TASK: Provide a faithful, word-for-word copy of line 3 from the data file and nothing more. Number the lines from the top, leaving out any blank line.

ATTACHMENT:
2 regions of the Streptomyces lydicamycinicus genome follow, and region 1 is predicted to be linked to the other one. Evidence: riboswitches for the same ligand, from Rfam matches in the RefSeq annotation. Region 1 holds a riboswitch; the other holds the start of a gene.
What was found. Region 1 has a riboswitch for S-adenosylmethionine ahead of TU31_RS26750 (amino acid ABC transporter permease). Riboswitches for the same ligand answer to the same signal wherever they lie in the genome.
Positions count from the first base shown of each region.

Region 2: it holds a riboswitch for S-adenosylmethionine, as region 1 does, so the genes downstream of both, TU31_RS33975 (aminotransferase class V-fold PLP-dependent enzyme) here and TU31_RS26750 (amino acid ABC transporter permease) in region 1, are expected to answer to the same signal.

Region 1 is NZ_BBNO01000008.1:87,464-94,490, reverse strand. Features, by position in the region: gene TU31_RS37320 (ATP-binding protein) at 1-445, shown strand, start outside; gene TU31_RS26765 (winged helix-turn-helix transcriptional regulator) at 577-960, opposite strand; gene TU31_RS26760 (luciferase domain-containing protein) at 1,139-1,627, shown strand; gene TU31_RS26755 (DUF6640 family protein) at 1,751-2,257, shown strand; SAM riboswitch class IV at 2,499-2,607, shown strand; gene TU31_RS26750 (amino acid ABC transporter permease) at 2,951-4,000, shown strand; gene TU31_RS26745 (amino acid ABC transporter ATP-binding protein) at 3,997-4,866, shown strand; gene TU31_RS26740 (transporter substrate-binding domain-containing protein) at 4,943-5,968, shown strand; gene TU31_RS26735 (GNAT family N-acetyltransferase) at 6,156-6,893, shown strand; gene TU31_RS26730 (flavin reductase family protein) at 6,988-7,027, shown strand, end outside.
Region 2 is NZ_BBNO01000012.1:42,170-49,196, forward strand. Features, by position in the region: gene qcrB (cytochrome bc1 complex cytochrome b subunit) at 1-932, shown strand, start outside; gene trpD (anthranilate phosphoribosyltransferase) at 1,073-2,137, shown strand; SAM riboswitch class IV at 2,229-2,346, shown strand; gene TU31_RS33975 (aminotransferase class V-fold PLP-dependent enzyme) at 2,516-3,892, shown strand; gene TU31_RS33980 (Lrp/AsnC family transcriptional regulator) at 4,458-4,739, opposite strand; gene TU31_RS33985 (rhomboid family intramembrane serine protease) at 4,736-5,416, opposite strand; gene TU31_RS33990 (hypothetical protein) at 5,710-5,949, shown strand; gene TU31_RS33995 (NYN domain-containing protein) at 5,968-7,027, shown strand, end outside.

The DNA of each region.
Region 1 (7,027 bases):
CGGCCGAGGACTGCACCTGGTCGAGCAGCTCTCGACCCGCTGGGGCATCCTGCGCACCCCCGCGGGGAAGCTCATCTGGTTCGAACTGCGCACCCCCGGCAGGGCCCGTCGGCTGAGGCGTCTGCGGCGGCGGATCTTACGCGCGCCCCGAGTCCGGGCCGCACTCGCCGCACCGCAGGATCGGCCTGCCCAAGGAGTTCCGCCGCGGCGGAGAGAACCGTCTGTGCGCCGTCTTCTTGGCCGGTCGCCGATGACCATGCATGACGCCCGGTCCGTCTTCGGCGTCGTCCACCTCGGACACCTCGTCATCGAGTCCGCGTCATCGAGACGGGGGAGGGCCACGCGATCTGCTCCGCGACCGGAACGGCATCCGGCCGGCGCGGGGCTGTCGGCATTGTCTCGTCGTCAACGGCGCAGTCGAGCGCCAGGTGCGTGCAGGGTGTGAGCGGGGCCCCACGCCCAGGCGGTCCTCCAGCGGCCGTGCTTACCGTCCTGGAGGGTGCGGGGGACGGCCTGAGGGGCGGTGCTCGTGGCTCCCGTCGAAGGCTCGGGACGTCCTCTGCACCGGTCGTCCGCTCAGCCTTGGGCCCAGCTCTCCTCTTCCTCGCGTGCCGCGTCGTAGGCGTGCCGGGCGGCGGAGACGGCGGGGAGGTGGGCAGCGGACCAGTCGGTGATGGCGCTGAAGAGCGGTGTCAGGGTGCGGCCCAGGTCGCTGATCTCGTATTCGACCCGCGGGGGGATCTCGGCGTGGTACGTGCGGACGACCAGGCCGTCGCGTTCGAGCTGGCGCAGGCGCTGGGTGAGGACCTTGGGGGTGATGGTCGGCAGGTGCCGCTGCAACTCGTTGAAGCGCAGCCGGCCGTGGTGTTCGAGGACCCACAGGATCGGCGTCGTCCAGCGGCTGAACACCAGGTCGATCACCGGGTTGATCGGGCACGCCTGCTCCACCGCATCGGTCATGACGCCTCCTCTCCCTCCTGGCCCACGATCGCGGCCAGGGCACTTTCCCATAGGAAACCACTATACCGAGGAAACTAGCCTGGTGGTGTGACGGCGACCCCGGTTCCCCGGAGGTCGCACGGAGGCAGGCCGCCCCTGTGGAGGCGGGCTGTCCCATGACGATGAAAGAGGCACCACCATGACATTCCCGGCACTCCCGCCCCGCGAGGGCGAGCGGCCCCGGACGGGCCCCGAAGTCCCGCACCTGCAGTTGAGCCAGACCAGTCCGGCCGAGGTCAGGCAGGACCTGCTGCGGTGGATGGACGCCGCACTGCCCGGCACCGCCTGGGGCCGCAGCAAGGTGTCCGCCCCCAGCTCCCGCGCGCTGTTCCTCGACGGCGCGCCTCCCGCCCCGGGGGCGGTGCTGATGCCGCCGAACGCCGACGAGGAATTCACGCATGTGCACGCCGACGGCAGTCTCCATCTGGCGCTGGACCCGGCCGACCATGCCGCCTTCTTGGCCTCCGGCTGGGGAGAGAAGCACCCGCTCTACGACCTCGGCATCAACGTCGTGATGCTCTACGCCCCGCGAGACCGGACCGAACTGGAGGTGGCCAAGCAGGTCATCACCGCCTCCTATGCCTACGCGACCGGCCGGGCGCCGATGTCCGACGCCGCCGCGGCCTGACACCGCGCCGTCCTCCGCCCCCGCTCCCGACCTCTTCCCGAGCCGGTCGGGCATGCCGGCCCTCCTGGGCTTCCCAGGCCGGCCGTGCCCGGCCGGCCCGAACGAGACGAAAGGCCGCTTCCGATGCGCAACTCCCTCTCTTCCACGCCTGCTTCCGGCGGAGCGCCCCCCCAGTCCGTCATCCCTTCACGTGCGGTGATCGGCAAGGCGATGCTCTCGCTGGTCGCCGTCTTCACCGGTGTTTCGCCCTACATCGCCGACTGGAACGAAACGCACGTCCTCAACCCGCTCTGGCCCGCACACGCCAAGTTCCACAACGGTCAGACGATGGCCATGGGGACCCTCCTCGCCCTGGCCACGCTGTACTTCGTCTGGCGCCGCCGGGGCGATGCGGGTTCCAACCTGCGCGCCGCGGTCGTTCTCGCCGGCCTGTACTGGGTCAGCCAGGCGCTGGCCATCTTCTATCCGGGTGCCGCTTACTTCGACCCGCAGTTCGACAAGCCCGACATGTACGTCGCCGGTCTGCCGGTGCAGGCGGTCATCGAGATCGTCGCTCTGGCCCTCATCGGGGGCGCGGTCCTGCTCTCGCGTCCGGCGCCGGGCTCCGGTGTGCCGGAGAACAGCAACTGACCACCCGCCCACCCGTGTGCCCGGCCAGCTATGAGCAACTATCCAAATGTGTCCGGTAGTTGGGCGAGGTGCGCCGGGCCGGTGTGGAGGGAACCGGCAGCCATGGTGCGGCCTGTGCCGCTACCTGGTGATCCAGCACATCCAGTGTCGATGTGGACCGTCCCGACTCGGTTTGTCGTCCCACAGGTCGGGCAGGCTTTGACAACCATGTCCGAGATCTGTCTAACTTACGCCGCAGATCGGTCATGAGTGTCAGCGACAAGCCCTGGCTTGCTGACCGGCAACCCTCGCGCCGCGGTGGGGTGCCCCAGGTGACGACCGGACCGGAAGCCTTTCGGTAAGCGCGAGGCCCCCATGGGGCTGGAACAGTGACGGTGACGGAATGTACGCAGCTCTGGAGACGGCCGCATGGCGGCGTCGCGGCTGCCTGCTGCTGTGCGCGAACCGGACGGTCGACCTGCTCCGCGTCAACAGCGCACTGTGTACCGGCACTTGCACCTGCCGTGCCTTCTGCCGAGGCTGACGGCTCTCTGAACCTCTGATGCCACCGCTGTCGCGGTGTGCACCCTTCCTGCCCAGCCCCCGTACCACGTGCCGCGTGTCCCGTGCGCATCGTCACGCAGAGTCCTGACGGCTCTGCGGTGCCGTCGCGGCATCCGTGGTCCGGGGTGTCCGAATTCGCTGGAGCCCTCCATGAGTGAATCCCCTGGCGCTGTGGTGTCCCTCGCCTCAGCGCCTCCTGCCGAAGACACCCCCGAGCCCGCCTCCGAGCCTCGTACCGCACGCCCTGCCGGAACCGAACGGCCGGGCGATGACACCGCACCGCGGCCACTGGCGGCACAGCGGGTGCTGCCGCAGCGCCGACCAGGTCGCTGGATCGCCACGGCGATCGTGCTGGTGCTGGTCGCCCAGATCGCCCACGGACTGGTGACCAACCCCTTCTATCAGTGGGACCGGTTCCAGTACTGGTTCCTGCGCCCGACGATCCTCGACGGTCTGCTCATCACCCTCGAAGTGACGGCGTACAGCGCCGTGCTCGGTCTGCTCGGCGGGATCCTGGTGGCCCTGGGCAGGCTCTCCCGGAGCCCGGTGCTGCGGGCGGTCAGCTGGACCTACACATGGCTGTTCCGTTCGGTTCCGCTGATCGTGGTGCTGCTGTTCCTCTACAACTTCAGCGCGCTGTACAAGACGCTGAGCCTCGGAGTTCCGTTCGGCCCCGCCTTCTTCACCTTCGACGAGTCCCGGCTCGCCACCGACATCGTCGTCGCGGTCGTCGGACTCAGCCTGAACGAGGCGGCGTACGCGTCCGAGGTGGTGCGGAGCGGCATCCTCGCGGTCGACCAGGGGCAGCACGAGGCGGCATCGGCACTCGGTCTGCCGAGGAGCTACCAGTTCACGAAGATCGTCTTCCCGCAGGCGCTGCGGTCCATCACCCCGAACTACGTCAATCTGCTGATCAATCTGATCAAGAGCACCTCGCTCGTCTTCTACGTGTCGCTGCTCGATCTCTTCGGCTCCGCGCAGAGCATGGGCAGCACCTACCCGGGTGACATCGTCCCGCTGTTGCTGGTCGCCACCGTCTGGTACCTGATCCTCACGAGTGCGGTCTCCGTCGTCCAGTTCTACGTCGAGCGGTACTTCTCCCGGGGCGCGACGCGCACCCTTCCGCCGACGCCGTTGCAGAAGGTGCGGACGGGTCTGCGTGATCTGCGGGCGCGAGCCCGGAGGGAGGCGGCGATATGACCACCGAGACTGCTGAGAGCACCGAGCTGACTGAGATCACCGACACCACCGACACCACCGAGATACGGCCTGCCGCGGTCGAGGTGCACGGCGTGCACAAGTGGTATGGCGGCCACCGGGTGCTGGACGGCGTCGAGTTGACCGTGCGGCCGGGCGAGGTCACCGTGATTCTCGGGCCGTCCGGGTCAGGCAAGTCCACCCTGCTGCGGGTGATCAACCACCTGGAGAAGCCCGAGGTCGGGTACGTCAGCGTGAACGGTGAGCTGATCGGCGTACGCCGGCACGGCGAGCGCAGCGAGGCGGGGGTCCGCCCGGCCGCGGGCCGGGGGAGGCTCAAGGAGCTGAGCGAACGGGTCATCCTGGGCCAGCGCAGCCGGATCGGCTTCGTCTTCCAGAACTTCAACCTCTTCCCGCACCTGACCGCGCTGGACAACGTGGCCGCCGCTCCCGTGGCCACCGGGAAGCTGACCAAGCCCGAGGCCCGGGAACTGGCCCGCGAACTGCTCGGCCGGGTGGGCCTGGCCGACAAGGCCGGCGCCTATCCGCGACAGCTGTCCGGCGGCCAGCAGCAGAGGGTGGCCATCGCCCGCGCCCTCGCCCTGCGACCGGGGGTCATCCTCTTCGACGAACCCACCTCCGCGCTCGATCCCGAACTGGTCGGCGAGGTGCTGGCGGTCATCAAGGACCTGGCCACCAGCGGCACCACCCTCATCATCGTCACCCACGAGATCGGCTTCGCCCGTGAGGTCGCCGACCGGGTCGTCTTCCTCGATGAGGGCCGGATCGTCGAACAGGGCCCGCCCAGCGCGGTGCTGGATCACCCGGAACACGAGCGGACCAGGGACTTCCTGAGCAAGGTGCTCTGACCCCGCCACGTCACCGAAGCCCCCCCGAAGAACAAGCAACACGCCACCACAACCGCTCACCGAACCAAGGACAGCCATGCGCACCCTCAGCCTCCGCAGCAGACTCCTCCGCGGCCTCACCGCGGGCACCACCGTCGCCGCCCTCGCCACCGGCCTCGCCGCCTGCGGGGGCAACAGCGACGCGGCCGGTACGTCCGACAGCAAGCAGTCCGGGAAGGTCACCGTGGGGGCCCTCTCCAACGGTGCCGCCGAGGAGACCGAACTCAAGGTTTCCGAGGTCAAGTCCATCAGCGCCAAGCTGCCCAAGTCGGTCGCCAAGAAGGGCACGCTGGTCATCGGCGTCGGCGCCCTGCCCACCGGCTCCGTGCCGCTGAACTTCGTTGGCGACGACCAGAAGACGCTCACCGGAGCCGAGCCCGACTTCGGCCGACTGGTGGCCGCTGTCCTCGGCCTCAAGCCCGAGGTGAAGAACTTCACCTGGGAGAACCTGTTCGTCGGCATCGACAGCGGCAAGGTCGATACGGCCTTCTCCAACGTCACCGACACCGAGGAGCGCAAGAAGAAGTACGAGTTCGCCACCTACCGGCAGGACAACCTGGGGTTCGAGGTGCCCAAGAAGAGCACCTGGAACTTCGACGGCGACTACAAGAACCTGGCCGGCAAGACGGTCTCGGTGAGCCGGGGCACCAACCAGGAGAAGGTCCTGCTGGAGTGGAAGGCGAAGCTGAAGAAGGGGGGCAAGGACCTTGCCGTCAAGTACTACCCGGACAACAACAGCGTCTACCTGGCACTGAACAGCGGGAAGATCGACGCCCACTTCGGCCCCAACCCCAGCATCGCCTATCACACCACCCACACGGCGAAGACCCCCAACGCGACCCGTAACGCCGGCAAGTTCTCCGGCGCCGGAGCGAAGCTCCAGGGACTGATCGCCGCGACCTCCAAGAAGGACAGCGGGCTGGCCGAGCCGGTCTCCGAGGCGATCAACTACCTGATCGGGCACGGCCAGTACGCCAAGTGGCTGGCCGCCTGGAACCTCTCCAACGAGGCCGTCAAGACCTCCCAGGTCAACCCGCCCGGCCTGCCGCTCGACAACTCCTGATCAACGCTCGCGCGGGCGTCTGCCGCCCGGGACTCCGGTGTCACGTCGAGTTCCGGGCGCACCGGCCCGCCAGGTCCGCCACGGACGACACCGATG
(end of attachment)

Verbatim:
Positions count from the first base shown of each region.